What it took from the hearts of many people to free Jill Carroll
Ah. The sweet taste of freedom. Journalist Jill Carroll, released Thursday after nearly three months in captivity in Iraq, is savoring it. So are her family, and her colleagues here at the Monitor. But we also know this: freedom doesn't come without commitment.
As a newspaper, the Monitor is committed to freedom of the press. Information, independently reported, is key to understanding. That principle is exactly what motivated Jill when, on assignment for this newspaper Jan. 7, the freelance journalist was kidnapped in Baghdad, and her translator, Allan Enwiya, killed.
Jill devoted herself fully to communicating the complex story of Iraq. She learned Arabic. She worked appropriately in Iraq, dressing as a Muslim woman would.
She is also one of many journalists the world over who prove their commitment to a free media by putting their lives on the line to report from dangerous places.
With 60 journalists killed in Iraq so far, that country has been the deadliest for the media in the past decade, according to the Committee to Protect Journalists. This is not the first time a reporter working for the Monitor has been taken hostage.
In 1995, during the Bosnian war, staff writer David Rohde disappeared as he reported on his Pulitzer Prize winning investigation of the massacre at Srebrenica. In 1970, while covering the Vietnam War, Elizabeth Pond was captured in Cambodia by the Viet Cong, North Vietnamese, and Khmer Rouge. Through persistent prayer and effort, both were released.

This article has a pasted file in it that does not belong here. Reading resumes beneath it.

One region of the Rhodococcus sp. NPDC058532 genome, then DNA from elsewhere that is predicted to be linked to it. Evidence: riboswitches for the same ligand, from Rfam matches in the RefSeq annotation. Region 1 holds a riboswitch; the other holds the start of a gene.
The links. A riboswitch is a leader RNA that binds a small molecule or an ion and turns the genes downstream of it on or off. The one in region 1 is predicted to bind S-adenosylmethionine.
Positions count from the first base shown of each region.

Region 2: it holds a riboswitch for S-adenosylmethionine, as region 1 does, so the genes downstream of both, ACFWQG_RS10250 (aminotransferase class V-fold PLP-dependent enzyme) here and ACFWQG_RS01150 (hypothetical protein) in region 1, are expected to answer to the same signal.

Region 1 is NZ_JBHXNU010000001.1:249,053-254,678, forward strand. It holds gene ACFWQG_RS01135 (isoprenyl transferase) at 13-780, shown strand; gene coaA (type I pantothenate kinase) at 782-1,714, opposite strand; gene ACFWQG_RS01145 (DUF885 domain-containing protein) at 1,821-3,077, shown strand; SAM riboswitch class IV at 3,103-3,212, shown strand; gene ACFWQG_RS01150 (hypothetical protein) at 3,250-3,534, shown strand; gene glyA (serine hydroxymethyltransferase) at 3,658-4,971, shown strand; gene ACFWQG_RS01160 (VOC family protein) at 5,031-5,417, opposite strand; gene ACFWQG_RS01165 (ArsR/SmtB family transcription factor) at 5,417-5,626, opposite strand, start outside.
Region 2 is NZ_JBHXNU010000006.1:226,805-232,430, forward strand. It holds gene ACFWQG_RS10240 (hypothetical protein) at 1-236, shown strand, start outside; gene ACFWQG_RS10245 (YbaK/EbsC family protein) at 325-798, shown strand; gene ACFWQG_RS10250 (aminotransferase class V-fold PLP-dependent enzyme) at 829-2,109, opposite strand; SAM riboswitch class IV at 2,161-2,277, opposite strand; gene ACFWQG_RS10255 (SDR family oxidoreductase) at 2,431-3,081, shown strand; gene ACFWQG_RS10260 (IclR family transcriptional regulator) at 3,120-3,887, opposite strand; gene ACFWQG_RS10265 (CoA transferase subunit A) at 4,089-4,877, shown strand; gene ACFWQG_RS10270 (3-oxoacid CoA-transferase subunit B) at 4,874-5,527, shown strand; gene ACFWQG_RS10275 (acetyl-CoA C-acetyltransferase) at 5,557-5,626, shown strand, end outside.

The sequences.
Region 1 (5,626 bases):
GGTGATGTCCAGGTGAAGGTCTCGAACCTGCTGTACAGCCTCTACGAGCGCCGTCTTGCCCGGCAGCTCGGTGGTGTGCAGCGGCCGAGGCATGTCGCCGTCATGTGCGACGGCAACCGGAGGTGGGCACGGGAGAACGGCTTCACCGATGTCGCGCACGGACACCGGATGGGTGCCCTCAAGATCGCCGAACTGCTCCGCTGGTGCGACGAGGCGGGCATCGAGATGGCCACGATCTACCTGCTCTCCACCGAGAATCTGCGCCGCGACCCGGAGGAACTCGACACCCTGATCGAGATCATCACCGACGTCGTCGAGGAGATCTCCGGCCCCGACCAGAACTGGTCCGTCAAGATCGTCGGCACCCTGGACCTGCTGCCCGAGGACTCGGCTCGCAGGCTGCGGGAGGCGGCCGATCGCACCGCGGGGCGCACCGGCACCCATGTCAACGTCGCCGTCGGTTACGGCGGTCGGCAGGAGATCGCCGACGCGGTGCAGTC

That same persistence was absolutely vital to securing Jill's release. As soon as she was captured, many, many people swung into action with tireless commitment. Monitor editors and reporters, along with Jill's family, pursued all possible avenues for assistance. Late at night and early in the morning, from the start of this ordeal until its end, they were aided by US, Iraqi, Jordanian and other government officials, as well as private organizations, such as Reporters Without Borders.
The Iraqi and Jordanian media also provided vital assistance. Individuals, too, persevered, with countless people praying for Jill every day.
It takes courage to stand for freedom - for freedom of expression, freedom of religion, freedom of association, and for lives free from oppression and violence. Certainly, it took courage for Jill herself to hold out hope during captivity.
It took strength for her parents to calmly and resolutely demand her release in countless television interviews, not knowing when, or if, their pleas would reach Jill's captors or pay off.
And in a region which seems to drink in violence like mother's milk, it took courage for Muslim clerics to go against the grain of radical Islamist thinking and publicly and consistently denounce hostage taking and killing as a means to an end. Where does this courage come from? It can only result from a faith in freedom's enduring value as a God-given right, an ever-present condition that liberates individuals and societies, allowing them to walk on the path toward limitless possibilities. This is what makes hope more than just an empty gesture.
The wonderful thing about freedom is that the more people experience it, the more committed they become to it. And that is why hope for other hostages in Iraq and elsewhere is not in vain.